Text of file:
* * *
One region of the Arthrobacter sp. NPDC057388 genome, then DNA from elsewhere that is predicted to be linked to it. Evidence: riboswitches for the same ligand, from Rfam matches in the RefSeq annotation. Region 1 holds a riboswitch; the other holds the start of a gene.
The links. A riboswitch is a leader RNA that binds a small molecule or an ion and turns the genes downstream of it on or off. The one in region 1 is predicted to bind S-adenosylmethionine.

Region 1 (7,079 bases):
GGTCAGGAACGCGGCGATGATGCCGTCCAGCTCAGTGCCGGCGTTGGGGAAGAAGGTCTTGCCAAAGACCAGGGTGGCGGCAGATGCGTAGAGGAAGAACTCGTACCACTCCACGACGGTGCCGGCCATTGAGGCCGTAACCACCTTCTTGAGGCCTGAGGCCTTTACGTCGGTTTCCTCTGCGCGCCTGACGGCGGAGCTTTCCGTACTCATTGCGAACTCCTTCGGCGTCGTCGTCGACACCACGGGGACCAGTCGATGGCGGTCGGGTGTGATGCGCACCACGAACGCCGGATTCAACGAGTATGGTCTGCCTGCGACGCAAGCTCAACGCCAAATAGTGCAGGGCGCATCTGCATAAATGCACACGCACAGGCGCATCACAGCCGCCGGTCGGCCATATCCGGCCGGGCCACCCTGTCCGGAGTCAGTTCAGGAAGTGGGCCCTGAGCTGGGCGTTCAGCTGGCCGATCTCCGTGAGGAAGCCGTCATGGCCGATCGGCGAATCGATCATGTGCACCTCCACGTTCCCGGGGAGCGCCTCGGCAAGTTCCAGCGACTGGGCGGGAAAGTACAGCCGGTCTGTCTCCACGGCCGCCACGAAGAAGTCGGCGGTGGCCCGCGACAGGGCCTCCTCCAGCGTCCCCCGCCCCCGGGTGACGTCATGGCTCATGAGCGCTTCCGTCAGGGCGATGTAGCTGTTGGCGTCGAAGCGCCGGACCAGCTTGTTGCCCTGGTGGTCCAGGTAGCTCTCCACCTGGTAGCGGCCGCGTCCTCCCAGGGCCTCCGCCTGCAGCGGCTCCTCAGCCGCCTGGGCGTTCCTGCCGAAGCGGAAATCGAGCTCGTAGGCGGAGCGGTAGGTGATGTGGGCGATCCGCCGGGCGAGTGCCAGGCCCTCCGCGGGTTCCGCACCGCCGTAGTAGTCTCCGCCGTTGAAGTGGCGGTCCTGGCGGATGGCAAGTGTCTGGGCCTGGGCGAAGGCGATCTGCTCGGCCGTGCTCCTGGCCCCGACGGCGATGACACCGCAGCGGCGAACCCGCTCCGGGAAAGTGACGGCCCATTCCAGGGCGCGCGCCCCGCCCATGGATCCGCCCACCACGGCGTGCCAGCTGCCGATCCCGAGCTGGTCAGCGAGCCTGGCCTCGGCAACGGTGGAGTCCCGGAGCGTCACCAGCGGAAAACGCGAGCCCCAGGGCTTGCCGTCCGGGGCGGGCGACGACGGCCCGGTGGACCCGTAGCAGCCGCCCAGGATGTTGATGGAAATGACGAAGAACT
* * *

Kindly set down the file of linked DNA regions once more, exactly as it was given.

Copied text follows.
One region of the Arthrobacter sp. NPDC057388 genome, then DNA from elsewhere that is predicted to be linked to it. Evidence: riboswitches for the same ligand, from Rfam matches in the RefSeq annotation. Region 1 holds a riboswitch; the other holds the start of a gene.
The links. A riboswitch is a leader RNA that binds a small molecule or an ion and turns the genes downstream of it on or off. The one in region 1 is predicted to bind S-adenosylmethionine.

Region 1 (7,079 bases):
GGTCAGGAACGCGGCGATGATGCCGTCCAGCTCAGTGCCGGCGTTGGGGAAGAAGGTCTTGCCAAAGACCAGGGTGGCGGCAGATGCGTAGAGGAAGAACTCGTACCACTCCACGACGGTGCCGGCCATTGAGGCCGTAACCACCTTCTTGAGGCCTGAGGCCTTTACGTCGGTTTCCTCTGCGCGCCTGACGGCGGAGCTTTCCGTACTCATTGCGAACTCCTTCGGCGTCGTCGTCGACACCACGGGGACCAGTCGATGGCGGTCGGGTGTGATGCGCACCACGAACGCCGGATTCAACGAGTATGGTCTGCCTGCGACGCAAGCTCAACGCCAAATAGTGCAGGGCGCATCTGCATAAATGCACACGCACAGGCGCATCACAGCCGCCGGTCGGCCATATCCGGCCGGGCCACCCTGTCCGGAGTCAGTTCAGGAAGTGGGCCCTGAGCTGGGCGTTCAGCTGGCCGATCTCCGTGAGGAAGCCGTCATGGCCGATCGGCGAATCGATCATGTGCACCTCCACGTTCCCGGGGAGCGCCTCGGCAAGTTCCAGCGACTGGGCGGGAAAGTACAGCCGGTCTGTCTCCACGGCCGCCACGAAGAAGTCGGCGGTGGCCCGCGACAGGGCCTCCTCCAGCGTCCCCCGCCCCCGGGTGACGTCATGGCTCATGAGCGCTTCCGTCAGGGCGATGTAGCTGTTGGCGTCGAAGCGCCGGACCAGCTTGTTGCCCTGGTGGTCCAGGTAGCTCTCCACCTGGTAGCGGCCGCGTCCTCCCAGGGCCTCCGCCTGCAGCGGCTCCTCAGCCGCCTGGGCGTTCCTGCCGAAGCGGAAATCGAGCTCGTAGGCGGAGCGGTAGGTGATGTGGGCGATCCGCCGGGCGAGTGCCAGGCCCTCCGCGGGTTCCGCACCGCCGTAGTAGTCTCCGCCGTTGAAGTGGCGGTCCTGGCGGATGGCAAGTGTCTGGGCCTGGGCGAAGGCGATCTGCTCGGCCGTGCTCCTGGCCCCGACGGCGATGACACCGCAGCGGCGAACCCGCTCCGGGAAAGTGACGGCCCATTCCAGGGCGCGCGCCCCGCCCATGGATCCGCCCACCACGGCGTGCCAGCTGCCGATCCCGAGCTGGTCAGCGAGCCTGGCCTCGGCAACGGTGGAGTCCCGGAGCGTCACCAGCGGAAAACGCGAGCCCCAGGGCTTGCCGTCCGGGGCGGGCGACGACGGCCCGGTGGACCCGTAGCAGCCGCCCAGGATGTTGATGGAAATGACGAAGAACT